The joining of forces to make technology accessible to all, developed by the researchers Grégoire Courtine and Jocelyne Bloch (Ecole polytechnique fédérale de Lausanne – EPFL), who in 2018 made it possible for three paraplegics to get up from their wheelchairs and take several steps unaided – this is the story of a major scientific (as well as human) achievement told in the journal Nature and celebrated the world over. In order to repeat and expand this success further, the NeuroRestore consortium has been created in Lausanne. This consortium, which unites the EPFL, the University Hospital and the Faculty of Biology and Medicine of the University, was set up with the financial support of the Defitech Foundation (created by Daniel and Sylviane Borel, the founders of Logitech).
Courtine (a very well-known researcher in the field of experimental neuroscience) and Jocelyne Bloch (a neurosurgeon who has been involved in state-of-the-art techniques for years) will of course be the directors of NeuroRestore. In 2018 they achieved their “miracle” using a system known as STIMO (i.e. STImulation Movement Overground), which – in a very complex manner – combines the electrical stimulation of the spinal cord (using special electrodes) with a series of intelligent movement sensors. The impulses, timed using a pacemaker, enable the muscles to contract and maintain the right “rhythm” to make walking possible (or, at least, a start to be made). Thanks to STIMO, one of the people involved in the experiment in particular, David Mzee, who suffered serious damage to his spinal cord, was able to walk again, without assistance, after several months of practice.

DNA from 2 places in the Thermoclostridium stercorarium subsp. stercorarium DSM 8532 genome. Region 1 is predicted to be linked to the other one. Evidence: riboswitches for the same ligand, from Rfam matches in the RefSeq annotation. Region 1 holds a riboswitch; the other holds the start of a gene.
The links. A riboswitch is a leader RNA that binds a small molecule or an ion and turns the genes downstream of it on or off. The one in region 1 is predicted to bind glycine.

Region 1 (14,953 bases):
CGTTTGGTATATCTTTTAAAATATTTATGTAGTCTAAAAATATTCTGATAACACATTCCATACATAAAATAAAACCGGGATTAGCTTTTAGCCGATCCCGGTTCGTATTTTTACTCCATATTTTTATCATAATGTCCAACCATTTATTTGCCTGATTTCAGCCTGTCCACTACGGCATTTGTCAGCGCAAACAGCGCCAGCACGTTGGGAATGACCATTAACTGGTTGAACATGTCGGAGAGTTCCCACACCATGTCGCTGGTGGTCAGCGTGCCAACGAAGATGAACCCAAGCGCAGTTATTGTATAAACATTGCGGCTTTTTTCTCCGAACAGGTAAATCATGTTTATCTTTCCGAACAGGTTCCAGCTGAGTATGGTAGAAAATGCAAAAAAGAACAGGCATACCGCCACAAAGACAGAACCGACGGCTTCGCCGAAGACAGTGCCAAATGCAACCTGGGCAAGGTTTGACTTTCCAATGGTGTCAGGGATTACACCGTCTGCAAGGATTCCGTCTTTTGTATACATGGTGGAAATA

Now, in the NeuroStore project, Courtine and Bloch will embark upon a new series of initiatives and research to speed up studies and to develop a shared protocol that can be applied to whoever needs it as soon as possible. However, their ambition is also to develop new neuro-surgical treatments for patients suffering from Parkinson’s disease or neurological disorders caused by strokes or head injuries.
In addition to the four founding bodies of NeuroStore, the project will also involve the Wyss Center for Bio and Neuroengineering (at the Biotech Campus in Geneva) and other bodies. In the following months a clinical study, called STIMO-2, will be getting underway, to treat up to 20 paraplegic patients with recent damage to the spinal cord (the first STIMO study, on the other hand, was targeted at people that had sustained a spinal cord injury more than three years ago). This will be a multi-center experiment that will be conducted in Switzerland, Germany and the Netherlands. More information can be found on the NeuroStore website.